After the End by Amy Plum
the first book in the After the End series
published on May 6, 2014 by HarperTeen
fantasy | science fiction |romance
She’s searching for answers to her past. They’re hunting her to save their future.
World War III has left the world ravaged by nuclear radiation. A lucky few escaped to the Alaskan wilderness. They’ve survived for the last thirty years by living off the land, being one with nature, and hiding from whoever else might still be out there.
At least, this is what Juneau has been told her entire life.
When Juneau returns from a hunting trip to discover that everyone in her clan has vanished, she sets off to find them. Leaving the boundaries of their land for the very first time, she learns something horrifying: There never was a war. Cities were never destroyed. The world is intact. Everything was a lie.
Now Juneau is adrift in a modern-day world she never knew existed. But while she’s trying to find a way to rescue her friends and family, someone else is looking for her. Someone who knows the extraordinary truth about the secrets of her past.
Someone, tell me, how unique is this premise? How often is it do you read a book about a girl who thought she lived in a postapocalyptic world only to find out that there was civilization elsewhere? This is unheard of (well, at least for me), and I was really intrigued and decided to get to this ASAP when I got the chance. And Khnah loved this one, so of course I had to give it a go. (Believe me, four stars is high praise from her.)
Let me start off by saying I was really disappointed in this one. I expected a rich world with a badass heroine, friendly guy and an interesting voice. While I did enjoy the plot and the world, everything else felt flat for me. Let’s get into that, shall we?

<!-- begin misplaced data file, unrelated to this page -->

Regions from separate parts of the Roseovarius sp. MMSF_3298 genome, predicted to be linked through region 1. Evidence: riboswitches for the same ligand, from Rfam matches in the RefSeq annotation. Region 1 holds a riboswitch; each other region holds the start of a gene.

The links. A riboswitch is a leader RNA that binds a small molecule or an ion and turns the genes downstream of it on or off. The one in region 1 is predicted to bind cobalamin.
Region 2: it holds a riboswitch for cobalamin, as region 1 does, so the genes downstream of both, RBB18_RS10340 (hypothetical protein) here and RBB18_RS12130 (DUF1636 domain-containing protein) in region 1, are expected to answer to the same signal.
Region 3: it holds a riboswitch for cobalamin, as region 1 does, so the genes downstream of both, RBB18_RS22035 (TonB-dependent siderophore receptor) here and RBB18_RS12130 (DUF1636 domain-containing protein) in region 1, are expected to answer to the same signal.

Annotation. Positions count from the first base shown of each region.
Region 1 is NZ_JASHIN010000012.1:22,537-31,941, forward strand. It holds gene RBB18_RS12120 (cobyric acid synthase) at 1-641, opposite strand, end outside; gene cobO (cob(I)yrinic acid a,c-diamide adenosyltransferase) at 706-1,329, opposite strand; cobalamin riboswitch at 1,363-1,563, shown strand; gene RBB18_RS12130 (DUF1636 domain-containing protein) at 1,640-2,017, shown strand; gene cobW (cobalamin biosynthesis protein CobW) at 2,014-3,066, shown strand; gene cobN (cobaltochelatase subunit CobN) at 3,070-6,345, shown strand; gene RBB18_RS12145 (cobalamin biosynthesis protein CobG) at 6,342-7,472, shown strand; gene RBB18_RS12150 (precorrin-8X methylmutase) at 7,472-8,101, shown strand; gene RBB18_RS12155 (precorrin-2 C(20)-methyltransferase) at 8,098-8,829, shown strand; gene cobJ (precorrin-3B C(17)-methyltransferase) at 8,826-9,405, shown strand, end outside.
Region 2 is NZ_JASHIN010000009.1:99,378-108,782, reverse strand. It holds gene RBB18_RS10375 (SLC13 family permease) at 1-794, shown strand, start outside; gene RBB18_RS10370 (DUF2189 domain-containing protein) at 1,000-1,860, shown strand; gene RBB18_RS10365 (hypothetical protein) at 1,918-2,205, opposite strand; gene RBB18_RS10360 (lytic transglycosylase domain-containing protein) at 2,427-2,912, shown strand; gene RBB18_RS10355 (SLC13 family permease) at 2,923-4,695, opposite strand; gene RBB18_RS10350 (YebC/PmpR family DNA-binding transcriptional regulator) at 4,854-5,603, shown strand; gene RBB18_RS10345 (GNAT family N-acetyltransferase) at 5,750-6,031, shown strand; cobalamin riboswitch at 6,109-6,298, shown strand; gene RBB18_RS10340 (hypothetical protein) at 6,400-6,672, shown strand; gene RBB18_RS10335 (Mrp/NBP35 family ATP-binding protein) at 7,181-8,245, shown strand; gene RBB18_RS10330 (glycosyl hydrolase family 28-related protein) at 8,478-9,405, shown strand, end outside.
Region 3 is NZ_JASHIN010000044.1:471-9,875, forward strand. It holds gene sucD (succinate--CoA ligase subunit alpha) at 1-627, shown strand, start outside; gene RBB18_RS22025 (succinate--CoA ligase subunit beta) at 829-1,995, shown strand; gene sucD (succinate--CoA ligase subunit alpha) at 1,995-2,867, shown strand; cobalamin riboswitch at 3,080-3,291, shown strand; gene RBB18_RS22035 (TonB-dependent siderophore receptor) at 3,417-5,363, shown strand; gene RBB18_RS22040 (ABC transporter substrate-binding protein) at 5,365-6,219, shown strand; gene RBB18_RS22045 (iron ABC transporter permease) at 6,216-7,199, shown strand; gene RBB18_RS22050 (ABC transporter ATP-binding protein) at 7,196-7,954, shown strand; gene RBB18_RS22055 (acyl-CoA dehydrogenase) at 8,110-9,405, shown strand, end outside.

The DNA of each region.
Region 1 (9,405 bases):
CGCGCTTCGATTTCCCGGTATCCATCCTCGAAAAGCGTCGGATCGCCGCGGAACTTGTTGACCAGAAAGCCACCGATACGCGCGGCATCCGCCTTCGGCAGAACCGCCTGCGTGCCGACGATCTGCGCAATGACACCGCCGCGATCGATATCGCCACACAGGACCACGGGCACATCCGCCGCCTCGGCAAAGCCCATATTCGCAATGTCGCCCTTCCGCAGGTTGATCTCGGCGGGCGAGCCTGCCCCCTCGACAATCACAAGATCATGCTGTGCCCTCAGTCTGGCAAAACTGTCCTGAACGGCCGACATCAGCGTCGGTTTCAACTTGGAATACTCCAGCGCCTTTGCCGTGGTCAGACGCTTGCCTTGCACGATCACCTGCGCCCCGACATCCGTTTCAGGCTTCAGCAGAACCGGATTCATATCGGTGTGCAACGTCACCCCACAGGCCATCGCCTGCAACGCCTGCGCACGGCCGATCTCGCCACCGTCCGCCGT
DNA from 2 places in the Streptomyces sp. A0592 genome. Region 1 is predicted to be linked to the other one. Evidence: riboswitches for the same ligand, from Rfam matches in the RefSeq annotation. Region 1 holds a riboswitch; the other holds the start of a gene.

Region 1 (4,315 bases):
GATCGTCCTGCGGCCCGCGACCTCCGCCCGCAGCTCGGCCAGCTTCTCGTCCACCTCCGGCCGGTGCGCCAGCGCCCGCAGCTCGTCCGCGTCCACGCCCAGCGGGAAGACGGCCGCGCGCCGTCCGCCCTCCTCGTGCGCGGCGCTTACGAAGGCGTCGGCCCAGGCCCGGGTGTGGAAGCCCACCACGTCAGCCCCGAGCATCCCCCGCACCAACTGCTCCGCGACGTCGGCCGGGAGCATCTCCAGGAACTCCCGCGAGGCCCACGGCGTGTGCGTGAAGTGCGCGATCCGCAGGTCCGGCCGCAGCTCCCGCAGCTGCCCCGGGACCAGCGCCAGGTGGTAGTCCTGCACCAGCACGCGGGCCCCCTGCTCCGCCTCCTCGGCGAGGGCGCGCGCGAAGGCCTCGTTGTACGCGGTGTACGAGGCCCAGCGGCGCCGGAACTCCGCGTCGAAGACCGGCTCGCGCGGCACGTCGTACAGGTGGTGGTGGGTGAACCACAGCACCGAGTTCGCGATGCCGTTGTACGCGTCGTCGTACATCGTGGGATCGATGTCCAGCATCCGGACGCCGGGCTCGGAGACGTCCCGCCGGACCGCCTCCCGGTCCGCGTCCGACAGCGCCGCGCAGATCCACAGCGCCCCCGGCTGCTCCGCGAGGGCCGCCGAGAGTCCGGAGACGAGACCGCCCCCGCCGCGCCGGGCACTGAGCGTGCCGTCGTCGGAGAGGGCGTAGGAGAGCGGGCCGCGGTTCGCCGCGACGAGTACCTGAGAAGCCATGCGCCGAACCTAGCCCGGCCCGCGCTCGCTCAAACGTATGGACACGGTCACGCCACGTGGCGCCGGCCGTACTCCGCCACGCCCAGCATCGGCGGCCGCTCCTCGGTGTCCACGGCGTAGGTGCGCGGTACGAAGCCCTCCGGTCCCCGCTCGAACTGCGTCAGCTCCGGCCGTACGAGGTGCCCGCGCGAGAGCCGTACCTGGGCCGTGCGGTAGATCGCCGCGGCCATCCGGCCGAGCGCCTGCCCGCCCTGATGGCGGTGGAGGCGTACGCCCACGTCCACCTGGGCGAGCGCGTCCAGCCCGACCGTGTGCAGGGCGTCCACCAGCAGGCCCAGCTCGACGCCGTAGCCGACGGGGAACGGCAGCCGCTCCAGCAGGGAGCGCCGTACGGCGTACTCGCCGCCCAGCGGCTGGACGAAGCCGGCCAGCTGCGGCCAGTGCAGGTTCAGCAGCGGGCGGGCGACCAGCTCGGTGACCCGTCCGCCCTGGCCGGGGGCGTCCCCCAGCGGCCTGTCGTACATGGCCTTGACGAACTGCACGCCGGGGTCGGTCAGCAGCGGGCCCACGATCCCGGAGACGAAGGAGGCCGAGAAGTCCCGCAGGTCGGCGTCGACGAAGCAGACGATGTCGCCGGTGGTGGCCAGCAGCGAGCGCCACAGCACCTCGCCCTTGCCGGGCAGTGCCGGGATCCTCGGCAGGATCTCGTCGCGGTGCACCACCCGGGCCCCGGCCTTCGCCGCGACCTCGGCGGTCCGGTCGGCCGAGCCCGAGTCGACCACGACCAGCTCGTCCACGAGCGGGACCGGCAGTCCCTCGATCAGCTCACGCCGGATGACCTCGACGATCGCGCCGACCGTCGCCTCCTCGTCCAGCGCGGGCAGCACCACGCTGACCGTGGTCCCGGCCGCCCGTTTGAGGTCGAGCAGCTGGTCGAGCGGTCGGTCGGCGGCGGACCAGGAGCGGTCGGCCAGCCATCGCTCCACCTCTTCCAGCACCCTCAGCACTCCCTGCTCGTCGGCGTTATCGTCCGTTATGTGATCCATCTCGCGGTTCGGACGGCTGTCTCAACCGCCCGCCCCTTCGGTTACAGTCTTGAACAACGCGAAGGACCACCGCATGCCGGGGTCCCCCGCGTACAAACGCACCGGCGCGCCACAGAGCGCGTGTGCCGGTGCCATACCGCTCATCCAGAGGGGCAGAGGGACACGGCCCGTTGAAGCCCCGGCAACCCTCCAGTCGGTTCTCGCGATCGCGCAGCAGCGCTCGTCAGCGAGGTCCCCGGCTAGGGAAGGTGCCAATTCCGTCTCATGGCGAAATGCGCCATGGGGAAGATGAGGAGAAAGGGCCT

Our heroine is a girl named Juneau. She was brought up thinking that World War III killed off most of the human race, but some of them managed to escape into their little town in Alaska. They were raised in a more earthly manner, Reading things through the Yara, which was their connection to the earth. This was my favorite aspect of the novel–the Yara, the Readings and all those things that made the book unique. (It was like fortune telling plus reading the past plus a personal GPS and a bunch of other cool stuff!)
But then Juneau’s kidnapped and is forced to flee their village to find her clan. And she discovers that there was never a World War III. Her parents and teacher, Whit, lied to her. People are after her–particularly, people want to find out how the people in her clan never age and are immune to disease. Interesting, right?
But the characters and flat voice kind of took my interest away from the story. Juneau and Miles, our hero, were just okay characters. I never really felt a connection with them. I didn’t feel any chemistry between them, either. It was like they were just there but not there, you know? No tears. No feels. No squeals. Just some boring narration.
Wait, let’s talk more about Miles. I have so many mixed feelings about him, both good and bad, but I’m starting to think that the bad is coming out as the winner.
The pacing was my main problem with the novel. I felt like Juneau was too quick to realize and get over things. It felt unnatural how easily and quickly her steps advanced. Sure, she’s described as pretty smart, but it wasn’t just that. Even the romance felt quick and forced. One minute, they can’t stand each other and in the next they’re trying to “escape from their feelings” and all that. It disturbed me a bit, honestly.
Overall, if the characters had been better developed and the pacing had been fixed, this would’ve been a fantastic novel. I did like the action, the suspense and the twists. Although I myself didn’t enjoy this one as much as I wanted to, I would still recommend it to anyone looking for a unique postapocalyptic (maybe) read.